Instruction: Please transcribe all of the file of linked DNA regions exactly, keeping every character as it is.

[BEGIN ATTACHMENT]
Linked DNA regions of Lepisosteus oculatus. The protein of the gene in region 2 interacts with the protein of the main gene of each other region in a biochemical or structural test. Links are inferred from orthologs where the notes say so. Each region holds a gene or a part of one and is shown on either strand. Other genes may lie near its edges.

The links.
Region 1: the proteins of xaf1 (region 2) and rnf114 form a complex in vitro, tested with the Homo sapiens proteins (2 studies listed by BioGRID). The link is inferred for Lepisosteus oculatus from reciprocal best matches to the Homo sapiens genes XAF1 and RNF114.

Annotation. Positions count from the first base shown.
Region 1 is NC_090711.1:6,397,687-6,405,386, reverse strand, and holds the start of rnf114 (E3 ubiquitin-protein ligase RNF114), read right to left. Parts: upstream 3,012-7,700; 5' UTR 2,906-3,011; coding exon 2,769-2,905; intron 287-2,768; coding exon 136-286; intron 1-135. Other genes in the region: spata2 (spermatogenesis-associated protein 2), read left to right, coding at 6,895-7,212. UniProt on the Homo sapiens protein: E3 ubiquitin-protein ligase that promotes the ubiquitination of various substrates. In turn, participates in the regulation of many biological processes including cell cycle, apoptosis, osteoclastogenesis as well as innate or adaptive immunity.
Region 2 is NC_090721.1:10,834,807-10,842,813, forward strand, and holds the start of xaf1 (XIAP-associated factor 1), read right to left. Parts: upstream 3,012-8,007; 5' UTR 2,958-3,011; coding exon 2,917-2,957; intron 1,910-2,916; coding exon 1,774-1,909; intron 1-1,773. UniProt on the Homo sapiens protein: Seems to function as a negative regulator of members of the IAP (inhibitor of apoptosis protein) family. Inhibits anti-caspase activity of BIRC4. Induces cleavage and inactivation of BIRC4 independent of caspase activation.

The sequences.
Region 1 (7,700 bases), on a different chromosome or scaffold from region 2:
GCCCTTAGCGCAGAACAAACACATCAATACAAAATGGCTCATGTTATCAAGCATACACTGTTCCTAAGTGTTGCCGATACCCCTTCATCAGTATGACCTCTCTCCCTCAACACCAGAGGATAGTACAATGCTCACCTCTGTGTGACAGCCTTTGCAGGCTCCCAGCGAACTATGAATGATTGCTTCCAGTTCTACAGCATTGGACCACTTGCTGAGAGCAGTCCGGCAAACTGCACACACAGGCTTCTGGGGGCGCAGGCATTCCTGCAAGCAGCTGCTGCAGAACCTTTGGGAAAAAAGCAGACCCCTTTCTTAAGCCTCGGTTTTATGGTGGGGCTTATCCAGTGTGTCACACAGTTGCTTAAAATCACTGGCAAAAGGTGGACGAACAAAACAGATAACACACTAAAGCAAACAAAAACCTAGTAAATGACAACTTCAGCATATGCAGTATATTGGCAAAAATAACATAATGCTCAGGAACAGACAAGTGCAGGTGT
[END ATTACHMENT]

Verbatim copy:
Linked DNA regions of Lepisosteus oculatus. The protein of the gene in region 2 interacts with the protein of the main gene of each other region in a biochemical or structural test. Links are inferred from orthologs where the notes say so. Each region holds a gene or a part of one and is shown on either strand. Other genes may lie near its edges.

The links.
Region 1: the proteins of xaf1 (region 2) and rnf114 form a complex in vitro, tested with the Homo sapiens proteins (2 studies listed by BioGRID). The link is inferred for Lepisosteus oculatus from reciprocal best matches to the Homo sapiens genes XAF1 and RNF114.

Annotation. Positions count from the first base shown.
Region 1 is NC_090711.1:6,397,687-6,405,386, reverse strand, and holds the start of rnf114 (E3 ubiquitin-protein ligase RNF114), read right to left. Parts: upstream 3,012-7,700; 5' UTR 2,906-3,011; coding exon 2,769-2,905; intron 287-2,768; coding exon 136-286; intron 1-135. Other genes in the region: spata2 (spermatogenesis-associated protein 2), read left to right, coding at 6,895-7,212. UniProt on the Homo sapiens protein: E3 ubiquitin-protein ligase that promotes the ubiquitination of various substrates. In turn, participates in the regulation of many biological processes including cell cycle, apoptosis, osteoclastogenesis as well as innate or adaptive immunity.
Region 2 is NC_090721.1:10,834,807-10,842,813, forward strand, and holds the start of xaf1 (XIAP-associated factor 1), read right to left. Parts: upstream 3,012-8,007; 5' UTR 2,958-3,011; coding exon 2,917-2,957; intron 1,910-2,916; coding exon 1,774-1,909; intron 1-1,773. UniProt on the Homo sapiens protein: Seems to function as a negative regulator of members of the IAP (inhibitor of apoptosis protein) family. Inhibits anti-caspase activity of BIRC4. Induces cleavage and inactivation of BIRC4 independent of caspase activation.

The sequences.
Region 1 (7,700 bases), on a different chromosome or scaffold from region 2:
GCCCTTAGCGCAGAACAAACACATCAATACAAAATGGCTCATGTTATCAAGCATACACTGTTCCTAAGTGTTGCCGATACCCCTTCATCAGTATGACCTCTCTCCCTCAACACCAGAGGATAGTACAATGCTCACCTCTGTGTGACAGCCTTTGCAGGCTCCCAGCGAACTATGAATGATTGCTTCCAGTTCTACAGCATTGGACCACTTGCTGAGAGCAGTCCGGCAAACTGCACACACAGGCTTCTGGGGGCGCAGGCATTCCTGCAAGCAGCTGCTGCAGAACCTTTGGGAAAAAAGCAGACCCCTTTCTTAAGCCTCGGTTTTATGGTGGGGCTTATCCAGTGTGTCACACAGTTGCTTAAAATCACTGGCAAAAGGTGGACGAACAAAACAGATAACACACTAAAGCAAACAAAAACCTAGTAAATGACAACTTCAGCATATGCAGTATATTGGCAAAAATAACATAATGCTCAGGAACAGACAAGTGCAGGTGT